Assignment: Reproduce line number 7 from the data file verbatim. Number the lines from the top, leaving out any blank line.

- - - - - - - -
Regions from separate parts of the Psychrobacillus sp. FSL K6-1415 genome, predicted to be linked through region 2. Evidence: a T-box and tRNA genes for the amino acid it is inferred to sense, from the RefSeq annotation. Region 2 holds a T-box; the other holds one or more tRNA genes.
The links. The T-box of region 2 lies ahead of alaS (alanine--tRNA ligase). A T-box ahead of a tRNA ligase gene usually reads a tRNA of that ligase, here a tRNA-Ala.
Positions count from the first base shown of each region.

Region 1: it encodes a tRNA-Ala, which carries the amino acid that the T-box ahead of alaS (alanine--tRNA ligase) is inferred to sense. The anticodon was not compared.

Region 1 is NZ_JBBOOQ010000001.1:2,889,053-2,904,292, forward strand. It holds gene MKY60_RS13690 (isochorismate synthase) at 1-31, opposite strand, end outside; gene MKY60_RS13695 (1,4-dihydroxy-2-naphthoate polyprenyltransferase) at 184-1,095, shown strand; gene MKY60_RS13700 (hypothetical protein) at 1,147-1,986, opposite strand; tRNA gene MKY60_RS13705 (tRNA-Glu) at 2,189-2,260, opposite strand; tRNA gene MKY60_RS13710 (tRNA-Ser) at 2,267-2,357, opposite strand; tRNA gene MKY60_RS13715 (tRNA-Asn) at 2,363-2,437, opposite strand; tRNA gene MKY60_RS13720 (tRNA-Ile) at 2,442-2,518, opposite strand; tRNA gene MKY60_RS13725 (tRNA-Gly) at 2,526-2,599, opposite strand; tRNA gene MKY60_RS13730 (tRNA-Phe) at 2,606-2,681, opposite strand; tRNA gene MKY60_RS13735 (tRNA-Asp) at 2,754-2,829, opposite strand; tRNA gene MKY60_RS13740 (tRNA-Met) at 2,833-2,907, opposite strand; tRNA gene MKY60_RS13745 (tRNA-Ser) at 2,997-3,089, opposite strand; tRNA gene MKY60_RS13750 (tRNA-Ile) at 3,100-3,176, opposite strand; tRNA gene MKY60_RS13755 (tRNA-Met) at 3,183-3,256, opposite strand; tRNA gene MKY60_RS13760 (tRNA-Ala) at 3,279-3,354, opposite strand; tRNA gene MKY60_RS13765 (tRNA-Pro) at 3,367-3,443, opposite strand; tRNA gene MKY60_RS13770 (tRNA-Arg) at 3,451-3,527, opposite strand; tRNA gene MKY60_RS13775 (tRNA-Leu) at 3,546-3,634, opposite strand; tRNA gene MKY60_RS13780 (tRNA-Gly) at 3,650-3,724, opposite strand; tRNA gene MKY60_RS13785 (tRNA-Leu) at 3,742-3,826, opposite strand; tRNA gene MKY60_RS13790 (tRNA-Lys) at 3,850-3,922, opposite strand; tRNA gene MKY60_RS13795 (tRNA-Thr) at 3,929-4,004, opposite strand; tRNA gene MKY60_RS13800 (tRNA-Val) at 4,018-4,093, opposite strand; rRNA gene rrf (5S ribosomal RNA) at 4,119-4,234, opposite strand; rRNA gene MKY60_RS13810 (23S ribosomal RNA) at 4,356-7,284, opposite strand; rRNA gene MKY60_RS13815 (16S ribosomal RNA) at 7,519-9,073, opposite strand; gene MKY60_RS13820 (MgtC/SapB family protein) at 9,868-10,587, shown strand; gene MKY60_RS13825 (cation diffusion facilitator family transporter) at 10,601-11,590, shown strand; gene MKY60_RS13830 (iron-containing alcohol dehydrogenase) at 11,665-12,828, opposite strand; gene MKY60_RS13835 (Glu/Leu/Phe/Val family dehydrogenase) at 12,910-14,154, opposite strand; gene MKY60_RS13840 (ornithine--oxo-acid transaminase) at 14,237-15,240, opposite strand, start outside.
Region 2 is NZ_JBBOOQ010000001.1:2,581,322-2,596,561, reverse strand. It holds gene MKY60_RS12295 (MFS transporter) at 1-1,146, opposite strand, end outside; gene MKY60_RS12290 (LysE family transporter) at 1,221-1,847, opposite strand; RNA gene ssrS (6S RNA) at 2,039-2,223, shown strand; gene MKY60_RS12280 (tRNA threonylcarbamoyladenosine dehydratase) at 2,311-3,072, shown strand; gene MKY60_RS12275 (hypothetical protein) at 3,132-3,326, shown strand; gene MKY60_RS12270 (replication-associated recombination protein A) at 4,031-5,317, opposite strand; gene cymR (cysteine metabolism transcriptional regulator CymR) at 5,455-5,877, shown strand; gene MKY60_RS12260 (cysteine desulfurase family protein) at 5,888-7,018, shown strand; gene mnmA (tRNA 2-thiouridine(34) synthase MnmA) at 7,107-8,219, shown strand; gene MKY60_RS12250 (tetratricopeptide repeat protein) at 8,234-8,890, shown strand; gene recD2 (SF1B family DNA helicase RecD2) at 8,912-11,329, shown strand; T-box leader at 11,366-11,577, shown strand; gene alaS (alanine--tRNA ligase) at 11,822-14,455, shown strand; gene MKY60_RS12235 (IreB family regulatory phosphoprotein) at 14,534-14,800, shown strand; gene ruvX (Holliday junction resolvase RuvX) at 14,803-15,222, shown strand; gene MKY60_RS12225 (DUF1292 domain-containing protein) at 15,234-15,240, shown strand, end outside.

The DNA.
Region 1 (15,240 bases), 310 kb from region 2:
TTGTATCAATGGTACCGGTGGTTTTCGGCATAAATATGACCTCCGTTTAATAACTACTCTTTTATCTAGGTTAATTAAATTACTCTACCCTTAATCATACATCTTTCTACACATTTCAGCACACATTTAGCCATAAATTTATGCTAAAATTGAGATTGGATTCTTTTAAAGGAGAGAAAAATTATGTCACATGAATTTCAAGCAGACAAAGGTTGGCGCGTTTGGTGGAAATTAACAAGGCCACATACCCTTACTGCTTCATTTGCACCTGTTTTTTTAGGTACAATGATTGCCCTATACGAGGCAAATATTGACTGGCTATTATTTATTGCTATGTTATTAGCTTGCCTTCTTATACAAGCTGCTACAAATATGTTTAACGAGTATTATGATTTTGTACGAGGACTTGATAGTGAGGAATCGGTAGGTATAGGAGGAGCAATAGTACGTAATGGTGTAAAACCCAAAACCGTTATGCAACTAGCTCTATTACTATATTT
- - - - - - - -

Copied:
The DNA.